Fig 4
      FIGURE 4Echocardiogram demonstrating pericardial effusion.
      Fig 5
      FIGURE 5Echocardiography showing a mitral inflow variability of 28%, which is consistent with cardiac tamponade.
      The patient underwent a subxiphoid 3 × 3 pericardial window with drainage of several hundred CC of murky yellowish fluid. Intraoperative transesophageal echocardiography revealed near-resolution of the pericardial effusion (Fig. 6). There was no evidence of tricuspid endocarditis on neither the TTE done on admission, nor the TEE done intra-operatively. Pericardial fluid pathology revealed many white blood cells with histiocytes and mesothelial cells with no signs of malignancy, few gram-positive cocci in chains and clusters, and rare gram-positive rods. The pericardial fluid did grow MSSA. Pericardial tissue biopsy showed evidence of fibrosis but negative for TB infection. Postoperatively, the patient remained intubated for 2 days. She was extubated on day 3 and was placed on 5 L oxygen via nasal cannula. On Day 4, the patient was in severe respiratory distress and altered mental status in addition to worsening of the wound on her left lower extremity; thus, she was reintubated and started on vasopressors (norepinephrine and phenylephrine). At that time, septic shock from the leg wound was the possible diagnosis. General surgery deferred any incision and drainage procedure at that time as the patient was unstable and required vasopressors. She then developed pulseless electrical activity (PEA) on post-operative day 6, received multiple rounds of resuscitation attempts with no achievement of return of spontaneous circulation, and she was pronounced dead.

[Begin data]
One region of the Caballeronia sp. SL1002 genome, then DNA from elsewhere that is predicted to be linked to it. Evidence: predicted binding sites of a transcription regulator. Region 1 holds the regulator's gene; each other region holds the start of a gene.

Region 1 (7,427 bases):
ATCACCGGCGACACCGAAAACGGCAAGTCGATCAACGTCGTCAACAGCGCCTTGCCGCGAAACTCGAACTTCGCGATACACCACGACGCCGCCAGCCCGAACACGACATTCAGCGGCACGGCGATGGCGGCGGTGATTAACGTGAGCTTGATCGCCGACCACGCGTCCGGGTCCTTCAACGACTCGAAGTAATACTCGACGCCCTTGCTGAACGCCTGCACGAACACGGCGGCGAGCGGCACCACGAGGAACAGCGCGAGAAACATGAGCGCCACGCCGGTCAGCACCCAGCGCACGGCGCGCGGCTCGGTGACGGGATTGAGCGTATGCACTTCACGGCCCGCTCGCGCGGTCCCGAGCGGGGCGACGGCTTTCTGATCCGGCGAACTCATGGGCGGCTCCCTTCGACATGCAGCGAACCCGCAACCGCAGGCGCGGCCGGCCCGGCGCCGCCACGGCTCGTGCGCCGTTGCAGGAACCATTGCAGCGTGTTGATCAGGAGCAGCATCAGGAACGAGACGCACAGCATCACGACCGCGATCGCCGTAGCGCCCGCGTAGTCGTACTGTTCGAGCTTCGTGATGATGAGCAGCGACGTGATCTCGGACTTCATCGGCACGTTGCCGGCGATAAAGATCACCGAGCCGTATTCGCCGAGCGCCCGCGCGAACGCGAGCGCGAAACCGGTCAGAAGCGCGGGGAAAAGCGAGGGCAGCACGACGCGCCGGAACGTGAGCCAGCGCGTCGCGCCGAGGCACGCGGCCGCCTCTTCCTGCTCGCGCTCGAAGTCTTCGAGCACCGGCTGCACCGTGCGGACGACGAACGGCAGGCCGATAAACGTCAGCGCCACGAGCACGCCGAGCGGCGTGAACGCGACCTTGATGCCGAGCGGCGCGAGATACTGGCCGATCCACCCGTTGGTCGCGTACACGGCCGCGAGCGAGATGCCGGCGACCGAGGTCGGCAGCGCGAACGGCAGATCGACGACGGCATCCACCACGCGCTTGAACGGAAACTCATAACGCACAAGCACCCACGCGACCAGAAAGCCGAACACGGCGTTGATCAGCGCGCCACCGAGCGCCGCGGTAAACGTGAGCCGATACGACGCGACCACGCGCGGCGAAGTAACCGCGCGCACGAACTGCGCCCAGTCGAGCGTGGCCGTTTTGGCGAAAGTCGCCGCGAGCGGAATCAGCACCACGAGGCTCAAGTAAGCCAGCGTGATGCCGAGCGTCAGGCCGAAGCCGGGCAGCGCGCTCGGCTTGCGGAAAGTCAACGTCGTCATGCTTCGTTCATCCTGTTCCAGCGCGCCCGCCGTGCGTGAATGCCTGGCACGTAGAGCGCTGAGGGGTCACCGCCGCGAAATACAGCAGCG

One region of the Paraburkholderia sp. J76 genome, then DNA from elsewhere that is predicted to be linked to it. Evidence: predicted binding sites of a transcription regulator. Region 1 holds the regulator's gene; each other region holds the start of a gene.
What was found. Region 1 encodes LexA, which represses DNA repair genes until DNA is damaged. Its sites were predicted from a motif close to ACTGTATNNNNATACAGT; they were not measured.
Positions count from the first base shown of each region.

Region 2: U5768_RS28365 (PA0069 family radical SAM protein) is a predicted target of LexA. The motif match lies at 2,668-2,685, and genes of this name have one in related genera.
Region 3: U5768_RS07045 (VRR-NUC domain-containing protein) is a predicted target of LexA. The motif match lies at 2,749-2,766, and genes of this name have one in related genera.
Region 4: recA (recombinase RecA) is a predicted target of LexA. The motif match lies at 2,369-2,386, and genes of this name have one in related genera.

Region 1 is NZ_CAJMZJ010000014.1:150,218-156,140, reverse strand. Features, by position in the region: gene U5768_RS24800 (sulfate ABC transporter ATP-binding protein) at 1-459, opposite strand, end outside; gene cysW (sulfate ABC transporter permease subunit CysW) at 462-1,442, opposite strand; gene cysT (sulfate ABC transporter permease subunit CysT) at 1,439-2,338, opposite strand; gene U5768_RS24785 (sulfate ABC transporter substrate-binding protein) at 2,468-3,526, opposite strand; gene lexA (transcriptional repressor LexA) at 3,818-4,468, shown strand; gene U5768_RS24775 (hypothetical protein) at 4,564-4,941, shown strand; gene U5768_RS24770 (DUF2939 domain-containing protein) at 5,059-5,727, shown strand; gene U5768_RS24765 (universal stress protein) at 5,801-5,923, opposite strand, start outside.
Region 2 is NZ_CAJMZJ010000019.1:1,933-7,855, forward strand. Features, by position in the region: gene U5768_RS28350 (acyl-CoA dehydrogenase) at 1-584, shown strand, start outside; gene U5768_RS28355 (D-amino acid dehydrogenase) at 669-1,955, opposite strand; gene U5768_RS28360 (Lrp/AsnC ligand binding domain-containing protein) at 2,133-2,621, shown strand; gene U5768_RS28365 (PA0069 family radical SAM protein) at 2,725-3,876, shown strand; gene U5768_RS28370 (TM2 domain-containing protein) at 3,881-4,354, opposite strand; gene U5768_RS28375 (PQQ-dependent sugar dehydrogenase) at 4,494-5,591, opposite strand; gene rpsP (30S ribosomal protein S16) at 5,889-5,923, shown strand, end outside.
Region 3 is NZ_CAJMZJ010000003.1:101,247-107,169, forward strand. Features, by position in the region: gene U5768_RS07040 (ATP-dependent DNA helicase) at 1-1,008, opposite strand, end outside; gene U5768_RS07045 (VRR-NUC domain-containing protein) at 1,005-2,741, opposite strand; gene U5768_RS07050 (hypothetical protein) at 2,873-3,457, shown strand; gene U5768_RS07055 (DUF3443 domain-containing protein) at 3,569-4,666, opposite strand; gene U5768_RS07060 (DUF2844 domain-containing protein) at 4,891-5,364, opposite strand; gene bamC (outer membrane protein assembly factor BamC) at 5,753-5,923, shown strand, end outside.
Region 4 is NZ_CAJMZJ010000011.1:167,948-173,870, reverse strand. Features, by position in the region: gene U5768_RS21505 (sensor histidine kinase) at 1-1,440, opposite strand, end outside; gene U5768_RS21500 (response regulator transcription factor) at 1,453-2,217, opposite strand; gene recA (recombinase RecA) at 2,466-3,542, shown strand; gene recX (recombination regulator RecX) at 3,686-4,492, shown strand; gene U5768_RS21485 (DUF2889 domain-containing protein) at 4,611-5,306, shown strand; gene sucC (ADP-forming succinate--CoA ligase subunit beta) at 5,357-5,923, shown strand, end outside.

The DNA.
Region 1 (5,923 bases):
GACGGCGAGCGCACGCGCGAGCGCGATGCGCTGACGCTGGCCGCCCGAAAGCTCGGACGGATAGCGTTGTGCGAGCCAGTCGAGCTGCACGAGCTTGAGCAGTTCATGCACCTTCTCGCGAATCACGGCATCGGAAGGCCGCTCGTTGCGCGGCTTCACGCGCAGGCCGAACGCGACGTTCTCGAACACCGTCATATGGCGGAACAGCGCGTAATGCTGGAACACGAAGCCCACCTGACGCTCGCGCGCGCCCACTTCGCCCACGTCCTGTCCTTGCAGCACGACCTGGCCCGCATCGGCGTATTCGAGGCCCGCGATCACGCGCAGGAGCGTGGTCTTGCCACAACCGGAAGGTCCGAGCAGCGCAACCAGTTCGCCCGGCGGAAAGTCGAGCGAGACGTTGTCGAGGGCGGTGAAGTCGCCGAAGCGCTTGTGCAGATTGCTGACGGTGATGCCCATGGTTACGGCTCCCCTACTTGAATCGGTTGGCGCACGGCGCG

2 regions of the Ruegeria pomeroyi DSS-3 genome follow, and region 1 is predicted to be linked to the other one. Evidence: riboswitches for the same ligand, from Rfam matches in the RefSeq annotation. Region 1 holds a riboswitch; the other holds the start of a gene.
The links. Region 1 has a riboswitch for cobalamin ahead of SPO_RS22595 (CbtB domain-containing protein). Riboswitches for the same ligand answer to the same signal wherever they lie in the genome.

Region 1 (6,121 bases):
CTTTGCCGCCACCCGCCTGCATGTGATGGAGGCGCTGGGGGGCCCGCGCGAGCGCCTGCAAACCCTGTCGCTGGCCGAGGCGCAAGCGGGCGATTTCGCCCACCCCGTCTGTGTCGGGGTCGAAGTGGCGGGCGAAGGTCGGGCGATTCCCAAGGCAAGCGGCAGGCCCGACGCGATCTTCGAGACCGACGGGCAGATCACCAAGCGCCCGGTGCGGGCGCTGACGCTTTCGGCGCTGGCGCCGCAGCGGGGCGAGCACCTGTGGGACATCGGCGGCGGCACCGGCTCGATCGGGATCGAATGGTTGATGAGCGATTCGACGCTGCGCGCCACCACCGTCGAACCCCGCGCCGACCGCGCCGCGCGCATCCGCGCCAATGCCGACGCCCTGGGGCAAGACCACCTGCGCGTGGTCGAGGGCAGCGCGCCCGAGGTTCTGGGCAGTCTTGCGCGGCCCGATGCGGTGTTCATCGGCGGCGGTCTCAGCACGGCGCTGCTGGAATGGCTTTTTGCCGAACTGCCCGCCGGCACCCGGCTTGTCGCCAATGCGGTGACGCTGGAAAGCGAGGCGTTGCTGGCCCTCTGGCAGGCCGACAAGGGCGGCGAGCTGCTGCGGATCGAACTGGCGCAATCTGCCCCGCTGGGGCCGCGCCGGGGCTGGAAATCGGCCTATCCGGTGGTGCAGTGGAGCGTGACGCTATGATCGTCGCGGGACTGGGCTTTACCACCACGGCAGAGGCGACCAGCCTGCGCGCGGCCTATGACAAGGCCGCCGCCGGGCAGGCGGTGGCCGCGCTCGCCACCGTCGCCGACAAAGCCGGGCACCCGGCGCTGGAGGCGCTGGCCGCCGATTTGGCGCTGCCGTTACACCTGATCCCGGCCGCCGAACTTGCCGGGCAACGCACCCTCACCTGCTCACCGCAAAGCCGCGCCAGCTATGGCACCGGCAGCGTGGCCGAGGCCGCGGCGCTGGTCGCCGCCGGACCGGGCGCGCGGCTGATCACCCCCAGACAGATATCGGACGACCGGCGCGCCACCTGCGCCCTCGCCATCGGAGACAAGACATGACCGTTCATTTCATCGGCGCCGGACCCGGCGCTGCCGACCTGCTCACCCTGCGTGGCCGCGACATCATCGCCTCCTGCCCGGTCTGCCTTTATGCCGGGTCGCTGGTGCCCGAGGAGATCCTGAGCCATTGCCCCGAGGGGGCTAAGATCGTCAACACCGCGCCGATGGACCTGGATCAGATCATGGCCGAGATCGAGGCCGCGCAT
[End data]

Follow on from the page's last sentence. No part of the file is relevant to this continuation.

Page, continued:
Fig 6
      FIGURE 6Echocardiogram after pericardial window demonstrating complete drainage of pericardial fluid.

      Discussion